Coronavirus and Food Access: How the Pandemic Impacts Food Insecurity

illustration of the COVID-19 coronavirus

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Right now, the coronavirus pandemic and the measures we’ve undertaken to stop it are reshaping how millions of people live, work, learn, and manage their health. Though these measures bring difficult new challenges for each of us, for vulnerable populations like the elderly, those with chronic illness and mental health issues, and those without the means to work from home or access affordable healthcare, they can have life-threatening consequences.

Listen to "Coronavirus and Food Access: How the Pandemic Impacts Food Insecurity 5.6.20" on Spreaker.

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In This Episode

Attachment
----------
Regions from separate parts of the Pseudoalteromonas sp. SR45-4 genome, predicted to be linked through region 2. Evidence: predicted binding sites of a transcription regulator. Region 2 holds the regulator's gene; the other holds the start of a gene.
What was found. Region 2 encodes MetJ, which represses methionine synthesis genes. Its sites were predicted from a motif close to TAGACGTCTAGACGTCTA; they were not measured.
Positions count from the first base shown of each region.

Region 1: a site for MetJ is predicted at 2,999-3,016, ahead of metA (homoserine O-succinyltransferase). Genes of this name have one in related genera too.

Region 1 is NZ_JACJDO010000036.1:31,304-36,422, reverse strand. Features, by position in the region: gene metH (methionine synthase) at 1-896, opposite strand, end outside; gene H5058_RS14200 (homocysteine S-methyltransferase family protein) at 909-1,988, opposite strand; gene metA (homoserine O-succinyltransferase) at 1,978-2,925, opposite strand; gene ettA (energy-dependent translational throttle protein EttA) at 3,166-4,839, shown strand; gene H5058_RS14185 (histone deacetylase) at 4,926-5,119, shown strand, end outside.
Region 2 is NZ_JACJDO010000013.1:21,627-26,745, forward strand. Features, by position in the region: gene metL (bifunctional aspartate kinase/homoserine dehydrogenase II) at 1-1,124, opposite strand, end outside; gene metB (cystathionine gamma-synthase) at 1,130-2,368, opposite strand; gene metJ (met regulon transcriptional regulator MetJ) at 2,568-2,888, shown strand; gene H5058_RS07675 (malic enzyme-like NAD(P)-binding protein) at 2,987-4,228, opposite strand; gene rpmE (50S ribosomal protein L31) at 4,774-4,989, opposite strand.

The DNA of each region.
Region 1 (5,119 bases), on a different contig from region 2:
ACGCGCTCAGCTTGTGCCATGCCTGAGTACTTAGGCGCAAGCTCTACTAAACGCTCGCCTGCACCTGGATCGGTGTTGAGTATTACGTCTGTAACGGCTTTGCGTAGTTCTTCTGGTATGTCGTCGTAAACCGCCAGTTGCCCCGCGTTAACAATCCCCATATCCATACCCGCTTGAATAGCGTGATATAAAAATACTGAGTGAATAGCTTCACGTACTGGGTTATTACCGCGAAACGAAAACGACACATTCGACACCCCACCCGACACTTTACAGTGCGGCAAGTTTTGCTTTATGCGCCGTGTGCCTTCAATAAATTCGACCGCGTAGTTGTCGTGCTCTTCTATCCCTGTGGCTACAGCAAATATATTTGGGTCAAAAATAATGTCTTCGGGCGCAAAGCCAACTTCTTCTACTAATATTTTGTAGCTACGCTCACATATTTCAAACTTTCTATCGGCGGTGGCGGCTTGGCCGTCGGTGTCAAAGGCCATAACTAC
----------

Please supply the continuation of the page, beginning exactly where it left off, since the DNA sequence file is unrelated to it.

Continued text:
Susan AaronsonSusan Aaronson

Lecturer III, Nutritional Sciences; Didactic Program Director, Nutritional Sciences

Susan Aaronson, MA, RD is the Director of the Didactic Program in Dietetics and a lecturer at the University of Michigan School of Public Health in the Department of Nutritional Sciences. Ms. Aaronson has 30 years of experience as a Registered Dietitian in the area of clinical and acute care, as well as extensive experience in community and non-profit public health nutrition. She serves on the board of Food Gatherers and Ypsilanti Meals on Wheels and has an interest in food insecurity. 
Learn more.


Cindy LeungCindy Leung

Assistant Professor, Department of Nutritional Sciences

Dr. Leung is a nutrition epidemiologist whose research focuses on diet and health disparities in vulnerable populations. Using qualitative and quantitative research methods, her research focuses on three primary areas: 1) understanding stress as a novel mechanism underlying food insecurity and children's risk of obesity, 2) evaluating the impact of participating in federal food programs on dietary behaviors and chronic disease risk, and 3) assessing stakeholder-supported strategies for improving the Supplemental Nutrition Assistance Program (SNAP). Learn more.

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